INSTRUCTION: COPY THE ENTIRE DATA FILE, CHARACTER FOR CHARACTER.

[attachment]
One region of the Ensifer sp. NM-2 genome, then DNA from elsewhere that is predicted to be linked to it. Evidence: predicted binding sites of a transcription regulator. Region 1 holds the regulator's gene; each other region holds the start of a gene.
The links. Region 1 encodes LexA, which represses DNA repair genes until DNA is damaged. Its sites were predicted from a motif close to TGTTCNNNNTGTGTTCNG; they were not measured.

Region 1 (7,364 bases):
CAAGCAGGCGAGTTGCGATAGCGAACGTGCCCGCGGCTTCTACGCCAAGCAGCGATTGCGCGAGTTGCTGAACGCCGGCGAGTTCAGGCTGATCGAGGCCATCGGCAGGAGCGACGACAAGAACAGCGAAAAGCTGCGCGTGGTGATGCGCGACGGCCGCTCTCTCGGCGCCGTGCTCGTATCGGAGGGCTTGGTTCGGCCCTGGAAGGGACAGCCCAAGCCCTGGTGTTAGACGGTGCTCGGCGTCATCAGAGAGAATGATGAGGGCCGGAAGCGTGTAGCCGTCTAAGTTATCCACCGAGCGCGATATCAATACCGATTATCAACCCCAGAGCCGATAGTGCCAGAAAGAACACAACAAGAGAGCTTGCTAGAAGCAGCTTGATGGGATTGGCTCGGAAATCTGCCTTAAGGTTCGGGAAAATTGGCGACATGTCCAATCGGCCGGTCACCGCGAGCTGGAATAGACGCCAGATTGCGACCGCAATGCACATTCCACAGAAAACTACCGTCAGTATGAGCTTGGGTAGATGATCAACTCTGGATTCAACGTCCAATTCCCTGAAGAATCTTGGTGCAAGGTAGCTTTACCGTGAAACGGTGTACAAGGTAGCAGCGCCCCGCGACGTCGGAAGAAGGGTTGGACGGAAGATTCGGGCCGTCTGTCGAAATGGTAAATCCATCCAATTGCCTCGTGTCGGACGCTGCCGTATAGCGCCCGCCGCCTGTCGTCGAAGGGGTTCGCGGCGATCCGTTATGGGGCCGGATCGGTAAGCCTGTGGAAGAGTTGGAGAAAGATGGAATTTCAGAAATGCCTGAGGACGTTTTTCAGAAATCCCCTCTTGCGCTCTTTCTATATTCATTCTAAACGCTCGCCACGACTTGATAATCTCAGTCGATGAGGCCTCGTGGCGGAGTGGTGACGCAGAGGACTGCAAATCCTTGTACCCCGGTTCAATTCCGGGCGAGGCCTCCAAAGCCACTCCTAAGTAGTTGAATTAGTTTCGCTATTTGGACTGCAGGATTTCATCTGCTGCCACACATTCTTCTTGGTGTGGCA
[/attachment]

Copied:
One region of the Ensifer sp. NM-2 genome, then DNA from elsewhere that is predicted to be linked to it. Evidence: predicted binding sites of a transcription regulator. Region 1 holds the regulator's gene; each other region holds the start of a gene.
The links. Region 1 encodes LexA, which represses DNA repair genes until DNA is damaged. Its sites were predicted from a motif close to TGTTCNNNNTGTGTTCNG; they were not measured.

Region 1 (7,364 bases):
CAAGCAGGCGAGTTGCGATAGCGAACGTGCCCGCGGCTTCTACGCCAAGCAGCGATTGCGCGAGTTGCTGAACGCCGGCGAGTTCAGGCTGATCGAGGCCATCGGCAGGAGCGACGACAAGAACAGCGAAAAGCTGCGCGTGGTGATGCGCGACGGCCGCTCTCTCGGCGCCGTGCTCGTATCGGAGGGCTTGGTTCGGCCCTGGAAGGGACAGCCCAAGCCCTGGTGTTAGACGGTGCTCGGCGTCATCAGAGAGAATGATGAGGGCCGGAAGCGTGTAGCCGTCTAAGTTATCCACCGAGCGCGATATCAATACCGATTATCAACCCCAGAGCCGATAGTGCCAGAAAGAACACAACAAGAGAGCTTGCTAGAAGCAGCTTGATGGGATTGGCTCGGAAATCTGCCTTAAGGTTCGGGAAAATTGGCGACATGTCCAATCGGCCGGTCACCGCGAGCTGGAATAGACGCCAGATTGCGACCGCAATGCACATTCCACAGAAAACTACCGTCAGTATGAGCTTGGGTAGATGATCAACTCTGGATTCAACGTCCAATTCCCTGAAGAATCTTGGTGCAAGGTAGCTTTACCGTGAAACGGTGTACAAGGTAGCAGCGCCCCGCGACGTCGGAAGAAGGGTTGGACGGAAGATTCGGGCCGTCTGTCGAAATGGTAAATCCATCCAATTGCCTCGTGTCGGACGCTGCCGTATAGCGCCCGCCGCCTGTCGTCGAAGGGGTTCGCGGCGATCCGTTATGGGGCCGGATCGGTAAGCCTGTGGAAGAGTTGGAGAAAGATGGAATTTCAGAAATGCCTGAGGACGTTTTTCAGAAATCCCCTCTTGCGCTCTTTCTATATTCATTCTAAACGCTCGCCACGACTTGATAATCTCAGTCGATGAGGCCTCGTGGCGGAGTGGTGACGCAGAGGACTGCAAATCCTTGTACCCCGGTTCAATTCCGGGCGAGGCCTCCAAAGCCACTCCTAAGTAGTTGAATTAGTTTCGCTATTTGGACTGCAGGATTTCATCTGCTGCCACACATTCTTCTTGGTGTGGCA